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Unit 1, Lesson 21
In Progress

At Exit

How can you be sure a resource will be cleaned up, when you don’t control how a program will exit? In this episode we’ll examine Ruby’s at_exit call for establishing exit handlers. In typical RubyTapas fashion, we’ll look at practical applications, and go beyond the basics to answer questions about the behavior of at_exit in various scenarios.

Video transcript & code

In programming, as in real life, it's important to remember to clean up after ourselves. For instance, if we open a file we ought to close it later.

myfile = open("myfile.txt")
# ...
myfile.close

Ruby makes it exceptionally easy to make sure that resources like files are closed when were done with them, through the use of blocks. When we use the block form of opening a file or some other resource, Ruby closes the file automatically once the block completes.

open("myfile.txt") do |myfile|
  # ...
end

There are times, however, when we can't make use of this convenience.

For instance, back in Episode #485, we looked at an example of a command-line program which should pipe long output through a pager process when it is run at the console.

In order to do this, when it is first starting up, it checks to see if it is being run from the console, and if it is, substitutes a pipe to a pager program for the usual standard output stream.

require "faker"
require "lovely_rufus"

if $stdout.tty?
  pager = open("|more", "w")
  $stdout = pager
end

if ARGV[0] == "--help"
  text = Faker::Lorem.paragraphs(30).join("\n\n")
  puts LovelyRufus::TextWrapper.wrap(text, width: 67)
end

In case like this, it's often not practical or even possible to wrap the entire program in a resource managing block. But, in this particular case it turned out to be essential that the pipe handle be closed at program exit in order to ensure that the whole program ran correctly.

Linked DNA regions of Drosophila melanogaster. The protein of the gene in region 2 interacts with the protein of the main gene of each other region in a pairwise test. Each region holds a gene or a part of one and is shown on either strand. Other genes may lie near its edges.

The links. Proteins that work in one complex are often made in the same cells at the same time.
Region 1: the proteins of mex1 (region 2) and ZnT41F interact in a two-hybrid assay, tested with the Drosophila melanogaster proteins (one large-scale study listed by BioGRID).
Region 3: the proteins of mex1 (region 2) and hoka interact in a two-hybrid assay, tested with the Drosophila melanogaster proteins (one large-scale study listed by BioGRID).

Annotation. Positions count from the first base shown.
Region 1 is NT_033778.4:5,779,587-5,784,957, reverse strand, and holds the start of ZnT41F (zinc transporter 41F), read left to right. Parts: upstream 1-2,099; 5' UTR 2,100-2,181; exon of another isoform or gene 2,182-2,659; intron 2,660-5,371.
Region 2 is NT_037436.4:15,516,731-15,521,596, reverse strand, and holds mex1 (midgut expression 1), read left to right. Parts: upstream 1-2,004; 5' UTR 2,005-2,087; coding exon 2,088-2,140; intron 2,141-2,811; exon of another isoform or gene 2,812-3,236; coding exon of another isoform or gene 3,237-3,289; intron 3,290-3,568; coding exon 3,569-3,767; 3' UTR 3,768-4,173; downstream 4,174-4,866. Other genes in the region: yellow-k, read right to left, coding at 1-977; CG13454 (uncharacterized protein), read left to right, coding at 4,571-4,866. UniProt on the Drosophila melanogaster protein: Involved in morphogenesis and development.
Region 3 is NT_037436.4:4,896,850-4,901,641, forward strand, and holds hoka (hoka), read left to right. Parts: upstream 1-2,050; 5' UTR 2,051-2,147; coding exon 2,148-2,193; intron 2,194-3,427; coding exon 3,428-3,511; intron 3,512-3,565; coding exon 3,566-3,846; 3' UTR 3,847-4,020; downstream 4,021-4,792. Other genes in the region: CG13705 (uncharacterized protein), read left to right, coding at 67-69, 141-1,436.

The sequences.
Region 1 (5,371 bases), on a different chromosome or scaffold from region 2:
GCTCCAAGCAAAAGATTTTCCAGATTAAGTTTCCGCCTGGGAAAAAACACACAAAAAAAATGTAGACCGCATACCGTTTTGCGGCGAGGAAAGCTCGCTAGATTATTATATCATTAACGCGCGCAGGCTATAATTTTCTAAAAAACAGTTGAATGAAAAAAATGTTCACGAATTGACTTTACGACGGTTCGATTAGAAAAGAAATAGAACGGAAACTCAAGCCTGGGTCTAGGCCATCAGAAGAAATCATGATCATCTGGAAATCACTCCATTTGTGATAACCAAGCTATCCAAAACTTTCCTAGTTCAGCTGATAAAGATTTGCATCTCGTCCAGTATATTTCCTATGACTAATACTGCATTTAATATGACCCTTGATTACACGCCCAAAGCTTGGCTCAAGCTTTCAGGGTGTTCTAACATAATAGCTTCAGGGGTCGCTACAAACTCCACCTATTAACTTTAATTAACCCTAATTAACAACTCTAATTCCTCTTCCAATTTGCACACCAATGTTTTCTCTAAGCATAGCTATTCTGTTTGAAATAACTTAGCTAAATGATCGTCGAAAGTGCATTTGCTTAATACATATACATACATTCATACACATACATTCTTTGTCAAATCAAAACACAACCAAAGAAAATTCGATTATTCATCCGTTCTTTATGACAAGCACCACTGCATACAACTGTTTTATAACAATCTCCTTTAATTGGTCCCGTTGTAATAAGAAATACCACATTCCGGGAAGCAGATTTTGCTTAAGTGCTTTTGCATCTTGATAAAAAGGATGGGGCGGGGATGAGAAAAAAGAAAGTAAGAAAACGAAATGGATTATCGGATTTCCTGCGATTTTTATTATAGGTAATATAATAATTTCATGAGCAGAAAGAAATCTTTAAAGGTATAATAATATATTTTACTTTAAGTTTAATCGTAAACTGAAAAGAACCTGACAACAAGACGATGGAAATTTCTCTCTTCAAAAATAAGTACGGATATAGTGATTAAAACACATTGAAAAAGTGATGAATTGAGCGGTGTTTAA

Our solution was to use a Ruby method called at_exit to close the pager pipe when the program ended.

require "faker"
require "lovely_rufus"

if ARGV[0] == "--help"
  if $stdout.tty?
    pager = open("|more", "w")
    at_exit do pager.close end
    $stdout = pager
  end

  if ARGV[0] == "--help"
    text = Faker::Lorem.paragraphs(30).join("\n\n")
    puts LovelyRufus::TextWrapper.wrap(text, width: 67)
  end
end

We've used this feature in a few episodes, but we've never really talked about it in detail.

In a nutshell, at_exit allows us to establish an "exit handler". Whatever code we supply in the at_exit block will be run by Ruby when the program comes to an end.

Here's a very simple demonstration. We set up an at_exit block which will output a goodbye message. Then we output a greeting.

When we run this , the output is in the opposite order from how it appears in the program. That's because Ruby saved the goodbye-printing code to be run only when the program finished.

at_exit do
  puts "Bye bye!"
end

puts "Hello!"

# >> Hello!
# >> Bye bye!

When looking at a simple example like this, it's easy to wonder why we would bother with at_exit when we could just put the farewell code at the end of the program instead.

puts "Hello!"
puts "Bye bye!"

The magic of at_exit is that we can use it even in contexts where we have no control over where the program ends.

For instance, Ruby has a library for managing temporary files, but imagine that we are writing our own replacement for it.